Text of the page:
Skink Lizard

This Skink Lizard Artwork / illustration is an original digital painting by Contemporary Australian Artist Di Mathews. It is available for sale as a print on museum quality paper.

The lizard is an Australian species from my backyard. It is about a foot (30cm long) and often bakes itself in the warmth of the sun. This particular skink has a favourite route. At certain times of the day it runs from one side of the cement verandah to the other. Often this routine lines up with my husband standing in the way. They have a ritual where the lizard will run out and stop about 12 cm from my husbands feet, then it will tilt its head to look up at him and wait for him to move. Husband takes a step backward and the lizard continues its dash to the other side of the path... Until one day when the lizard forgot to check and came running full speed out from the leaves and ran smack-bang into husbands foot. He tilt its head to look up at him as if to say "why didn't you move?" then continued to run right over the top of both of his feet. Another time the lizard forgot to check his route he ran smack-bang into a turtle dove, it was hard to tell which jumped the most in fright.


Antique Camera Still Life

Click image to see large version.

This is a realistic still life artwork by Di Mathews, Created in the memory of Darrell Claude Avery. Copyright Hexagonal Mandala 2005.

I grew up as the proud daughter of a freelance wedding photographer. My dad's main employment was as a coal miner, grotty and not very glamorous, but when preened and formally attired, armed with amazing gadgets my father could make peoples precious memories materialise. As a child this seemed glamorous and mysterious.

After he died I inherited these items, whose magic I was able to resurrect throughout the years of art school that followed. This image is a celebration of that era. A nostalgic look at the past and recreation of the elegance of equipment. All of the items featured in this artwork are sculpted by myself in virtual 3D space and are based on existing physical items.

Youthful memories of shutters and flash,
Red lit chemicals glimmer.
Enlarger looming over magical images,
While dangling film strips shimmer.

Captured love of marriage,
precious moments of youth,
cherished flowers in the garden
and immortalised snippets of truth.


Bird Art - Galah Parrots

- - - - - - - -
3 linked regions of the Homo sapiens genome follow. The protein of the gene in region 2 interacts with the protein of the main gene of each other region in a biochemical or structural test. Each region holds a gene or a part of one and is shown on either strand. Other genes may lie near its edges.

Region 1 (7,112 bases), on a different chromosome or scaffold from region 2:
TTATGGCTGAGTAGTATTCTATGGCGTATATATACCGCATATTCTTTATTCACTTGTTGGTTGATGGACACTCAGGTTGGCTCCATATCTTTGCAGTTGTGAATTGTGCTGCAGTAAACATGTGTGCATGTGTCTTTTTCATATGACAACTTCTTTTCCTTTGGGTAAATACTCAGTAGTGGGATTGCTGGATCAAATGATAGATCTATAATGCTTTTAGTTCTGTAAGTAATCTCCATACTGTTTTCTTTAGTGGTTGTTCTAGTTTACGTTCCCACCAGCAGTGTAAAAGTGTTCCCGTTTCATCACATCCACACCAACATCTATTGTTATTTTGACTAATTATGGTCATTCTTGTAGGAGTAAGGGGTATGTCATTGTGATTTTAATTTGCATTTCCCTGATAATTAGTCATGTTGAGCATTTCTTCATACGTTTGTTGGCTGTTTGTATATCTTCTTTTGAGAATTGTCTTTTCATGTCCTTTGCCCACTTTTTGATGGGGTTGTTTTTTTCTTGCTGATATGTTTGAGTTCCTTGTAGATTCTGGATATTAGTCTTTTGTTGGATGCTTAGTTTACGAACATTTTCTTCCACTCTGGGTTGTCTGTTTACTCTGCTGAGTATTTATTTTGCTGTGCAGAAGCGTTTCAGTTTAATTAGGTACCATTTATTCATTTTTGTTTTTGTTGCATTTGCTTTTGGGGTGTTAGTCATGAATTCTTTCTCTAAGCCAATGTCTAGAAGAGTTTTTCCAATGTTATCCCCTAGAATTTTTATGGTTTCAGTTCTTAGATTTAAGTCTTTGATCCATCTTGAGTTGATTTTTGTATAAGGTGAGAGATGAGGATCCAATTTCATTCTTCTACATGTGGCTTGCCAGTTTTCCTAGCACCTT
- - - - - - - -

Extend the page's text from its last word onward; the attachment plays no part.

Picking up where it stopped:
(click image to see larger version).
This is a 12x16 inch Australian native bird illustration by Hexagonal Mandala. Art and text - Copyright 2009.

Australian backyards are hosts to many amazing native and introduced bird species. I am lucky enough to have a few natives that frequent my yard and neighbourhood. This image is from a series of paintings which explores species observed at or near my home in the Hunter Valley on the eastern coast of Australia. This is a scene of Galahs, (Scientific name: Eolophus roseicapillus), where the morning sunlight illuminates the foliage below and signals the start to another glorious day. Galahs are easy to identify because of their colouring and they are one of the most common and widespread cockatoos in Australia. The large trees near my home often host a small handful of these birds, and often they will be seen rummaging through grass in search of a feed. Galahs are usually considered as exhibiting bold and loud behaviour and therefore to be referred to as a "Galah" in Australian slang suggests that your behaviour is perceived as that of a 'fool' or 'idiot'.


Bird Art - Carolina Wrens

These two Carolina wren artworks are by Di Mathews (Diavma). Copyright Hexagonal Mandala Australia 2009.
Both paintings measure approx 12 x 16 inches, on 250gm archival paper.
Carolina wren among dogwood flowers. The pretty songbird is the "State Bird" of South Carolina.
While the dogwood, a blossom that blooms profusely in spring, is North Carolinas "State Flower".

The Carolina Wren, Thryothorus ludovicianus, is one of the larger and more richly coloured wrens from the United States. The wren is mostly chestnut brown with butterscotch bellies and a bold white eyebrow and throat. The patterning of its wings and tail make it a wonderful species to paint. The male of the species is a well known song bird, whose song vary regionally. Males and females look alike with the male being slightly larger.